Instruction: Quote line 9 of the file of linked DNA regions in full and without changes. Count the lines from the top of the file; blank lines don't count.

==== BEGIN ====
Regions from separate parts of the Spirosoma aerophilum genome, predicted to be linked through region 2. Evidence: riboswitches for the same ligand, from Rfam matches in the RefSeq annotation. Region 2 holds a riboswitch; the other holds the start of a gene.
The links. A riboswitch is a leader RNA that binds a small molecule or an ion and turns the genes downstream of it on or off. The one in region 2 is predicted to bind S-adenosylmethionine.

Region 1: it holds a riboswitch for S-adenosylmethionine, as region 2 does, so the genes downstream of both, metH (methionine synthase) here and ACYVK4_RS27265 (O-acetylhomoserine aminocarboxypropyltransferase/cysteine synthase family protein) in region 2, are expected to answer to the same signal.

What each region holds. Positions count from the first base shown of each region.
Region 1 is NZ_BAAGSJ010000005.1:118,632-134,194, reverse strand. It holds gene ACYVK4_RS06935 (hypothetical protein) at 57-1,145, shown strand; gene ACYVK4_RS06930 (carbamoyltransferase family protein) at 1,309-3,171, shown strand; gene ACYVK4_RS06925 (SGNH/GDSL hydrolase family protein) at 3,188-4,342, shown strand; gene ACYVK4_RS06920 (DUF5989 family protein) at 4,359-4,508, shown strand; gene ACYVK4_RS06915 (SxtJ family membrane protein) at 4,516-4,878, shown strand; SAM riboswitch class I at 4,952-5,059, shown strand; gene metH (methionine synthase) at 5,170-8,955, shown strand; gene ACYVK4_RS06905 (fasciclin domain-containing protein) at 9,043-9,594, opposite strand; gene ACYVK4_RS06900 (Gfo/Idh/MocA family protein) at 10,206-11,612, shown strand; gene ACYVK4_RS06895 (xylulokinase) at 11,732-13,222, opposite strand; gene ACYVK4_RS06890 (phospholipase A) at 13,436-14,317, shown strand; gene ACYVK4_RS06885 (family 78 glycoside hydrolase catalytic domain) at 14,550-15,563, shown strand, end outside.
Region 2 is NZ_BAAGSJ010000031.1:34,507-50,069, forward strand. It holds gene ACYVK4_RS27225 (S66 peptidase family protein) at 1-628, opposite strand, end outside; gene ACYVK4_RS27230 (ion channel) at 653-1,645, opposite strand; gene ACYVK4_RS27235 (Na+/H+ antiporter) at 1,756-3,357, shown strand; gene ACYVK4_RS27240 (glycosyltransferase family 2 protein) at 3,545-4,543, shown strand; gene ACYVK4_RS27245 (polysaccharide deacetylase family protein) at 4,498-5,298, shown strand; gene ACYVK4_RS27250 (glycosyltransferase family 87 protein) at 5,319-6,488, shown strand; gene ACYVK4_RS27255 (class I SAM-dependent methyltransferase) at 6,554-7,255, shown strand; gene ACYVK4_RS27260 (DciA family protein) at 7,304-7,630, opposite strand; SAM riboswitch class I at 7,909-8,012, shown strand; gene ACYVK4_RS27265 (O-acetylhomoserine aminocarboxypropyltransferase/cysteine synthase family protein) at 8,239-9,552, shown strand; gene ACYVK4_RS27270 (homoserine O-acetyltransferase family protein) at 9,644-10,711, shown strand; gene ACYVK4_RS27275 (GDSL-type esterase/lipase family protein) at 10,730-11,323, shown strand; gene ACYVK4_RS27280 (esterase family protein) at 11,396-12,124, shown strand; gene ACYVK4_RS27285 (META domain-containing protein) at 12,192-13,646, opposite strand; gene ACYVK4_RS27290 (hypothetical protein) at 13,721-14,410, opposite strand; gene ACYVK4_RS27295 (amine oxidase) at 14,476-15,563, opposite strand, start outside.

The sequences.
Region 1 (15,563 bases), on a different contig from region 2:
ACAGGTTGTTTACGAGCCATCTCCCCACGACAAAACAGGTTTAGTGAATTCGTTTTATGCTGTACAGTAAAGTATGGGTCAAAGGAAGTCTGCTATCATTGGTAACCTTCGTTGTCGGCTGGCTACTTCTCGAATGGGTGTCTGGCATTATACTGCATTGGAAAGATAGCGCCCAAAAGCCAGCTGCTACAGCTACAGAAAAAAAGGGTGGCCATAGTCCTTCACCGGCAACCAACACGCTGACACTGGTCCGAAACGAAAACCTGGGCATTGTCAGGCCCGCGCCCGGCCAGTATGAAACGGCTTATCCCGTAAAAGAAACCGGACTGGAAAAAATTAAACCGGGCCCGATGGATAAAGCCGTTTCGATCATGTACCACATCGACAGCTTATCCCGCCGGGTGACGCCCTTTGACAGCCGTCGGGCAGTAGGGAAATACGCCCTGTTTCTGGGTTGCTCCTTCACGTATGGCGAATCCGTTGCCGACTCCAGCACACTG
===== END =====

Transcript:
ACAGGTTGTTTACGAGCCATCTCCCCACGACAAAACAGGTTTAGTGAATTCGTTTTATGCTGTACAGTAAAGTATGGGTCAAAGGAAGTCTGCTATCATTGGTAACCTTCGTTGTCGGCTGGCTACTTCTCGAATGGGTGTCTGGCATTATACTGCATTGGAAAGATAGCGCCCAAAAGCCAGCTGCTACAGCTACAGAAAAAAAGGGTGGCCATAGTCCTTCACCGGCAACCAACACGCTGACACTGGTCCGAAACGAAAACCTGGGCATTGTCAGGCCCGCGCCCGGCCAGTATGAAACGGCTTATCCCGTAAAAGAAACCGGACTGGAAAAAATTAAACCGGGCCCGATGGATAAAGCCGTTTCGATCATGTACCACATCGACAGCTTATCCCGCCGGGTGACGCCCTTTGACAGCCGTCGGGCAGTAGGGAAATACGCCCTGTTTCTGGGTTGCTCCTTCACGTATGGCGAATCCGTTGCCGACTCCAGCACACTG